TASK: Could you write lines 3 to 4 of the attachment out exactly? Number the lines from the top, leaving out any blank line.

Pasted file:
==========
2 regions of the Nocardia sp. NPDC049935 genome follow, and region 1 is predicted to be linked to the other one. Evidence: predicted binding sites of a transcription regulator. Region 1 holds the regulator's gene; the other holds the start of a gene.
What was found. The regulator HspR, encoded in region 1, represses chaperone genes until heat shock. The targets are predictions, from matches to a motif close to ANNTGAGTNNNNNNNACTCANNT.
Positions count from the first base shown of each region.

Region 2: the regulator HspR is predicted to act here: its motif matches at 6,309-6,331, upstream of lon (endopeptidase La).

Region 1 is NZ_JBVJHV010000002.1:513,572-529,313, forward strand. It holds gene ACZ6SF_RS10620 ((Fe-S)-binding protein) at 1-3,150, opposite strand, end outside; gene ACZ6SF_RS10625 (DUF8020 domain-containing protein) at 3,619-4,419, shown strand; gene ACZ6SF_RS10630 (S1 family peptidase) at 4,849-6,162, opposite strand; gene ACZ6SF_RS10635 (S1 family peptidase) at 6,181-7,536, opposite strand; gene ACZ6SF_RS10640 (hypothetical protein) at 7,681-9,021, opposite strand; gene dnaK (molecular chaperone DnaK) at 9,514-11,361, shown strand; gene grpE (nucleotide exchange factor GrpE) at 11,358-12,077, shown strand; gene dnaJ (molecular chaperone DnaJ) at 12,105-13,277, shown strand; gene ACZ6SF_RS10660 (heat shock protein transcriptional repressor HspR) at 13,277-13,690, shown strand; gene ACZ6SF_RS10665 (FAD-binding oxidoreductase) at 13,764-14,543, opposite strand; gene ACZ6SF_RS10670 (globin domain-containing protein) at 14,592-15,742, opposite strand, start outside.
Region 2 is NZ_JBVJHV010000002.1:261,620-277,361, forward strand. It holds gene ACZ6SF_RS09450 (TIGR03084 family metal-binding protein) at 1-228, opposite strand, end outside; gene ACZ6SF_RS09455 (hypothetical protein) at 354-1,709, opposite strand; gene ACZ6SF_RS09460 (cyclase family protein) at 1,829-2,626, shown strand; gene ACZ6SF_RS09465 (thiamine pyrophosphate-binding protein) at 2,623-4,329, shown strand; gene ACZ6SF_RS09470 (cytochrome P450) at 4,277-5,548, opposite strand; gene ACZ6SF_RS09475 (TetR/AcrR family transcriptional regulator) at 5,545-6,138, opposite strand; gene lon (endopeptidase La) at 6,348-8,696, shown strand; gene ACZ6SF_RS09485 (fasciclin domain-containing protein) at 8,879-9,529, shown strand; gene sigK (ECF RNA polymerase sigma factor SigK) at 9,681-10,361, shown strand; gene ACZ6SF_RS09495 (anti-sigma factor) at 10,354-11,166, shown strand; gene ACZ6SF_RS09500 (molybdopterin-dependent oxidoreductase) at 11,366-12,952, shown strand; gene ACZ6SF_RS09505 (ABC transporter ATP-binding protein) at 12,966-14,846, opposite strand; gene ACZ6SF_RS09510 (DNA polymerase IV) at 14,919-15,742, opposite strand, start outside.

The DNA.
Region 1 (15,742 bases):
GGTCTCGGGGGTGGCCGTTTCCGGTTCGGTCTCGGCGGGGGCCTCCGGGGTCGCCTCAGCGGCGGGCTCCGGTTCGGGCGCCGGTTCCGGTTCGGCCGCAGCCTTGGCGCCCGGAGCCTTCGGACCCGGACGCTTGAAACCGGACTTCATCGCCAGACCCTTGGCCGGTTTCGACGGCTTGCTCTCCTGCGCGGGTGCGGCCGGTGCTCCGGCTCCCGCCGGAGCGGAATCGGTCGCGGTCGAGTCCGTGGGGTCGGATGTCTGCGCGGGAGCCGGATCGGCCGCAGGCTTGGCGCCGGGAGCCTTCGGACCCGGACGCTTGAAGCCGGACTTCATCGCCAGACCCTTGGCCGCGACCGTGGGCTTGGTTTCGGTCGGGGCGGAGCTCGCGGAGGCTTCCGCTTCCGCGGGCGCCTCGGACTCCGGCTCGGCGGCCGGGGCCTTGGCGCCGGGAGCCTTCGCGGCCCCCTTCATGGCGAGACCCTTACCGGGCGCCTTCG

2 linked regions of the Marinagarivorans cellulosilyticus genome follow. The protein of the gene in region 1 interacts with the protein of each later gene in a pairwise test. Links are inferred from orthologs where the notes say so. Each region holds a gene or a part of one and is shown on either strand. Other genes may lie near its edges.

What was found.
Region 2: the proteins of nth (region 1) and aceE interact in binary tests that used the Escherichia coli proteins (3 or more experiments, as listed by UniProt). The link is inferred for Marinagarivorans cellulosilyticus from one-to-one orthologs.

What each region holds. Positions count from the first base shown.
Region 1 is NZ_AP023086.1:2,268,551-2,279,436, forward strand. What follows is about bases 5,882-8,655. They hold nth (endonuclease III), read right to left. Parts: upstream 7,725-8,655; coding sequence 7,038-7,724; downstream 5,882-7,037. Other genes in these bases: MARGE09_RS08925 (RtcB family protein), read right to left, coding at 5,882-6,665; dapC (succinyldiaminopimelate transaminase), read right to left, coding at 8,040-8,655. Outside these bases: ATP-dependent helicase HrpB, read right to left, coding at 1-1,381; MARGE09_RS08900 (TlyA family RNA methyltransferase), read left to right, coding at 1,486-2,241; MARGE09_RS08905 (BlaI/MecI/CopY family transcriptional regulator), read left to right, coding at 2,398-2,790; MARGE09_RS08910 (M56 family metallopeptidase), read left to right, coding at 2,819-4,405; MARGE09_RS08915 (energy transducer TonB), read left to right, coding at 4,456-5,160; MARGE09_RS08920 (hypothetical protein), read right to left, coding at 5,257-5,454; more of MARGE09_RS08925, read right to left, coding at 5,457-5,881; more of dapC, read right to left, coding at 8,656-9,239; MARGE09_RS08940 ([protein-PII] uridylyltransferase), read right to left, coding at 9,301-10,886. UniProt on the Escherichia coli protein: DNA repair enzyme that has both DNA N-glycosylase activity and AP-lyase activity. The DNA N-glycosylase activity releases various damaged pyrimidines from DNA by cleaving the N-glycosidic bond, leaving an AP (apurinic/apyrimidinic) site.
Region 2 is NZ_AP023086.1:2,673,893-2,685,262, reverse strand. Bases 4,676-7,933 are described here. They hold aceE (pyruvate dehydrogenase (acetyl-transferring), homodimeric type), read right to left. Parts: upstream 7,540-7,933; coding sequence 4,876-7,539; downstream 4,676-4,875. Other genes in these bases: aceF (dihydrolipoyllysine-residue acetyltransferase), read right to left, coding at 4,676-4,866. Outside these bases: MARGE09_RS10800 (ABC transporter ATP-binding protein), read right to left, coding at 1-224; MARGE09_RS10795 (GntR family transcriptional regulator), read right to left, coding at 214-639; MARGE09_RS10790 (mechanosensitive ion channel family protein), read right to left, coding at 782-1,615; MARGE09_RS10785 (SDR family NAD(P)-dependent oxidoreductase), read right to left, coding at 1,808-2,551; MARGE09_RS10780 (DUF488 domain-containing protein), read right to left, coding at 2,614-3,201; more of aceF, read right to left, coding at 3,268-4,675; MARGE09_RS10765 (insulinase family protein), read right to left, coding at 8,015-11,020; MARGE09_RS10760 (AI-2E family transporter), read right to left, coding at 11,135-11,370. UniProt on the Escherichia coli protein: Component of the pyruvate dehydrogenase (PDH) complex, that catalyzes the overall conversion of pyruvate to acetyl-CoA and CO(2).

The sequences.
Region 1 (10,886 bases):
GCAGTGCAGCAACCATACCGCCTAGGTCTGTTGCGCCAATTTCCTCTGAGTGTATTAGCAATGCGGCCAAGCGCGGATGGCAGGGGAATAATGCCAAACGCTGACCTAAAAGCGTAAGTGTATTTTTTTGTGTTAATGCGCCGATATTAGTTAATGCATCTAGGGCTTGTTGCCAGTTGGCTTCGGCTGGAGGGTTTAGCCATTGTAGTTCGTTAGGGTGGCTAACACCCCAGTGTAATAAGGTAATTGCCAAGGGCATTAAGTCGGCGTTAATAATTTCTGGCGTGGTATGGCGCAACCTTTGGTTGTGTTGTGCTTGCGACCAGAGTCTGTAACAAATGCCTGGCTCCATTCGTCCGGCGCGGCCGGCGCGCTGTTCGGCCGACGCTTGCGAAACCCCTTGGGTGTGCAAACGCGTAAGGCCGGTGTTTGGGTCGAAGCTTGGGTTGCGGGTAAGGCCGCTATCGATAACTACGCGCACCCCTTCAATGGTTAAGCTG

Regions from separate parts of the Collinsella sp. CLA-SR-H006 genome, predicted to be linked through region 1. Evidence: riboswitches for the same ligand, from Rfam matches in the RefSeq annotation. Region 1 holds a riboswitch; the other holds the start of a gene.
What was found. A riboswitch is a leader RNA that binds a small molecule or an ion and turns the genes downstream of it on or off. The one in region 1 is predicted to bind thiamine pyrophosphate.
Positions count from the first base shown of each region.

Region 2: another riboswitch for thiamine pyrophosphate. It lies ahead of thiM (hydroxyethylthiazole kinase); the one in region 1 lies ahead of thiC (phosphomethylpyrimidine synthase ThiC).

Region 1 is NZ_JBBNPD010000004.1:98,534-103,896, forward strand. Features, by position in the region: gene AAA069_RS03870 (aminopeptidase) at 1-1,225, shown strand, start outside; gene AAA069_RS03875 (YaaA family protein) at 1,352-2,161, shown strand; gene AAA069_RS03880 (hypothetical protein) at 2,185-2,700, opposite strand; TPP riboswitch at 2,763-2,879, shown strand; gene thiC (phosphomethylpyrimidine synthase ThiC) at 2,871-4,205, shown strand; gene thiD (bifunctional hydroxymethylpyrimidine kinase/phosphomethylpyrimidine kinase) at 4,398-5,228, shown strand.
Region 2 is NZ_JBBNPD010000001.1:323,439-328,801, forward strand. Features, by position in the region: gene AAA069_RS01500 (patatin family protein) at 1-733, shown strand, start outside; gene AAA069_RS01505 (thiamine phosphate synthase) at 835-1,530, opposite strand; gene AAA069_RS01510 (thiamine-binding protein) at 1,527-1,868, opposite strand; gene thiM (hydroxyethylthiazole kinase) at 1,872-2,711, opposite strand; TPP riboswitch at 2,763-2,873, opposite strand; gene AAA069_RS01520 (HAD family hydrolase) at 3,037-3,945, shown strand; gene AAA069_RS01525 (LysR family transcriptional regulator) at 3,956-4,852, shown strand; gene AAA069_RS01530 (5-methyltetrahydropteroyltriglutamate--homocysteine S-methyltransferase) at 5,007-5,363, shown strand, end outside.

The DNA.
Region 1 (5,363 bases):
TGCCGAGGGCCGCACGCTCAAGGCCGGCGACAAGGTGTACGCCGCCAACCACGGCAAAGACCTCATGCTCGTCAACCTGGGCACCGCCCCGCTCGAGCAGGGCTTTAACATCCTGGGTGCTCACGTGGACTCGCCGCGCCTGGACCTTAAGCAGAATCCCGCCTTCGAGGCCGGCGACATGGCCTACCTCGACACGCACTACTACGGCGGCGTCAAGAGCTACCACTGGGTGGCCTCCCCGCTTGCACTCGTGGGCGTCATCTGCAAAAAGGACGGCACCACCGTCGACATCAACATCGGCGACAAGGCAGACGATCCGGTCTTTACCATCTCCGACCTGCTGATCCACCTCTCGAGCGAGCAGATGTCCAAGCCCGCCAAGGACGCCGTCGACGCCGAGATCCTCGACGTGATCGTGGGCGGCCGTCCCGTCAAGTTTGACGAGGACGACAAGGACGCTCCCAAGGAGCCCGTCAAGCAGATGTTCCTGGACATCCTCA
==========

Positions count from the first base shown of each region.

Region 2: the regulator HspR is predicted to act here: its motif matches at 6,309-6,331, upstream of lon (endopeptidase La).